There's more than one way to raise money, build community, and make your podcast sustainable. Here, I want to cover some of the tested veterans of crowdfunding, such as Patreon. Then we'll look at some relative newcomers, which are turning out to be great Patreon alternatives. By the end, we'll have narrowed it down to the best crowdfunding platform for you!
New platforms appear all the time. When you think you've run out of ways to monetize your project, there are more crowdfunding platforms for podcasters. The big orange one almost always springs to mind, but it's not the only way to make it easy for people to support your show. There are many Patreon alternatives for podcasters.
Some of these crowdfunding platforms work on a time-based approach. Others are a per-project or per-month funding option. Just like everything else in podcasting, there are pros and cons. Let's take a look.
Deadline-Based Crowdfunding Platforms
If you want to raise funds over a period of time and devote your full attention to it, then a deadline-based approach is a good choice. Fundraising is a project in and of itself. If you separate your fundraising project from other parts of your podcast, you can take time and effort to promote the fundraiser and reward your supporters. Then, once the campaign is complete, you can focus on other aspects of your podcast.
This is good for producers who podcast in seasons or favor batch processing. It helps to separate crowdfunding from the rest of your workflow. But, when you've paid for all the resources you need, you have to start a new crowdfunding campaign. The deadline-based approach can make a campaign subject to binary judgment: it's either a “success” or a “failure.” This is not a great way to think about creative projects. As you'll see, there's more than one way to make a crowdfunding program effective.
Kickstarter has been the standard of crowdfunding for over a dozen years. It's favored by designers and people who make tangible things. Often, small businesses that compete on the tv show Shark Tank explain that they raised their initial capital via Kickstarter.
As the first online crowdfunding platform to have major visibility, it built the expectation that backers receive something specific and tangible in exchange for their support. The result is a mentality that Kickstarter is a way to pre-order a creator's merchandise at a discount. Nothing wrong with that. For podcasters, it's hard to compete with tangible objects, and there's a need to create extra rewards.
Kickstarter depends on an all-or-nothing approach. Either you meet your funding goal, or you don't. If your project receives enough pledges of support to meet your fundraising goal, Kickstarter charges the credit cards of all the supporters. If the project doesn't gather enough pledges to meet the goal, Kickstarter doesn't charge anyone.
In some ways, Kickstarter can be a good way to test the waters and find out if your idea is strong and planned properly, enough that people would be willing to support it financially. If your Kickstarter campaign doesn't meet its goal, it can be a good way to figure out what you can do to strengthen your plan.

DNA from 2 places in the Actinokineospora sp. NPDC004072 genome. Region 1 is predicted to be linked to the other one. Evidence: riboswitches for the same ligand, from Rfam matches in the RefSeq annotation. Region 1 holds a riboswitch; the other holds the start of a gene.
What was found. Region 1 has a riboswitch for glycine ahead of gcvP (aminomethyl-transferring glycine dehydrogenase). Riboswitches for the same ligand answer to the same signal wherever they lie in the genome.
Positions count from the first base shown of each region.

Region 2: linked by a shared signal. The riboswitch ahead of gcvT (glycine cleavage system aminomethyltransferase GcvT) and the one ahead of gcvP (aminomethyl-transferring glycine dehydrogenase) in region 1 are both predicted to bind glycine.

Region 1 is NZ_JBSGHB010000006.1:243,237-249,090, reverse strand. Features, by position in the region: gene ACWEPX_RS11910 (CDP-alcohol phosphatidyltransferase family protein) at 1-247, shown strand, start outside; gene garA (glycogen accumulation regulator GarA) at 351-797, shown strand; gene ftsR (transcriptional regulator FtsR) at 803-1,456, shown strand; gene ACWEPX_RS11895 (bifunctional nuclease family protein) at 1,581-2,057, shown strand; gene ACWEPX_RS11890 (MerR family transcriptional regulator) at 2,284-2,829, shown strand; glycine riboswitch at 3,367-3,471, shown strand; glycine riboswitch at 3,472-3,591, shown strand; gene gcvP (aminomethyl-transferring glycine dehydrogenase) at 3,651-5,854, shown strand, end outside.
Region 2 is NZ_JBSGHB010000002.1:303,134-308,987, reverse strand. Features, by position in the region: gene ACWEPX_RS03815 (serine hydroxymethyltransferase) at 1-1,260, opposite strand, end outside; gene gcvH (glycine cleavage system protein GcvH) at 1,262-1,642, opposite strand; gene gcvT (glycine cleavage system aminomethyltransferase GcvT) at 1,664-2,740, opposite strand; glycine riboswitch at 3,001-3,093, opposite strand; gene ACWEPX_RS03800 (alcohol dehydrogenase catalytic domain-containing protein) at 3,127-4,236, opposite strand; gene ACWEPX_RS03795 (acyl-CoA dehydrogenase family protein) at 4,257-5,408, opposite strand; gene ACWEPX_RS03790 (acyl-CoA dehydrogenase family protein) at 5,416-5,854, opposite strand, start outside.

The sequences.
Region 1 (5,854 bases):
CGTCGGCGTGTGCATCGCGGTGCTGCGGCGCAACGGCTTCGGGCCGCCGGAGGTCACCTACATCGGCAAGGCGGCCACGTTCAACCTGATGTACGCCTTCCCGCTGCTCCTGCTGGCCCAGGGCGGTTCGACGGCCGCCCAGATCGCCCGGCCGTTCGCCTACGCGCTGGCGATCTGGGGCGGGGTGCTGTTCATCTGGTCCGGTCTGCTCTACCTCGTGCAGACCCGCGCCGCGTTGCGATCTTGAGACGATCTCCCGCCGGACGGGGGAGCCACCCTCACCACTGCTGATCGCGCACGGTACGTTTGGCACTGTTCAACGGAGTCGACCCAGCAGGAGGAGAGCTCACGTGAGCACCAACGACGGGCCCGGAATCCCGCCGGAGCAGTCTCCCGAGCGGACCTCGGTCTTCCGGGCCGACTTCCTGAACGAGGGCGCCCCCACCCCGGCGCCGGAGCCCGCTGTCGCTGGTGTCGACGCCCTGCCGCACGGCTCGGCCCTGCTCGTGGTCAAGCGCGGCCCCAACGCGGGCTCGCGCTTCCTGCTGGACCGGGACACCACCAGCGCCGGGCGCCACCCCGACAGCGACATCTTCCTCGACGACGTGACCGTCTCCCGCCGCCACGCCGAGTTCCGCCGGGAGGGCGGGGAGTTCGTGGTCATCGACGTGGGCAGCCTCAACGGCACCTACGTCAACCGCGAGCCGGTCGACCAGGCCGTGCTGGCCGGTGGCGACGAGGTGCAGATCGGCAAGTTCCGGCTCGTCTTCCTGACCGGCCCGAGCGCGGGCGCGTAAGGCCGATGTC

Fees: “If a project is successfully funded, Kickstarter applies a 5% fee to the funds collected.”
Education: Kickstarter Creator Resources is a blog hub with articles about making a successful Kickstarter campaign.
Community: If the campaign succeeds, Kickstarter provides a list of supporters' names and e-mail addresses to the campaign creator. Creators can then ask the supporters to provide their contact information so they can send them their reward. After that, the community depends on your respect for your supporters' privacy. You can ask them to opt-in to an email newsletter, for example.
Similar to Kickstarter, Indiegogo offers a time-based goal. But, It's not an all-or-nothing approach. If you don't make your goal, you still get to keep what funds you do raise. Also, you can leave your campaign open after the deadline. If someone finds out about your podcast crowdfunding campaign after the fact, they can contribute to it.
Indiegogo has a marketplace called InDemand, so creators with funded products can sell merchandise from their campaigns. This is the only way I know of that you can buy an artificially intelligent pet robot. This platform also seems oriented toward tech and designers.
Fees: Indiegogo charges a 5% platform fee on all funds raised for your campaign. In addition, their payment processor charges transaction fees that vary by country and currency. For example, in USD, the charge is 3% plus 20 cents per transaction, with no transfer fees. In GBP, it's also 3% and £0.20, with an additional transfer fee of £25. Then, this fee can vary for creators receiving international pledges. Like all online tools, you should always check the pricing structure.
Education: Indiegogo has a help center with support articles. There's also Indiegogo for Entrepreneurs, an education center that offers articles, webinars, and even a podcast to help people plan their campaigns.
Community: Much like Kickstarter, creators can download a list of their supporters' names and contact information.
Seed & Spark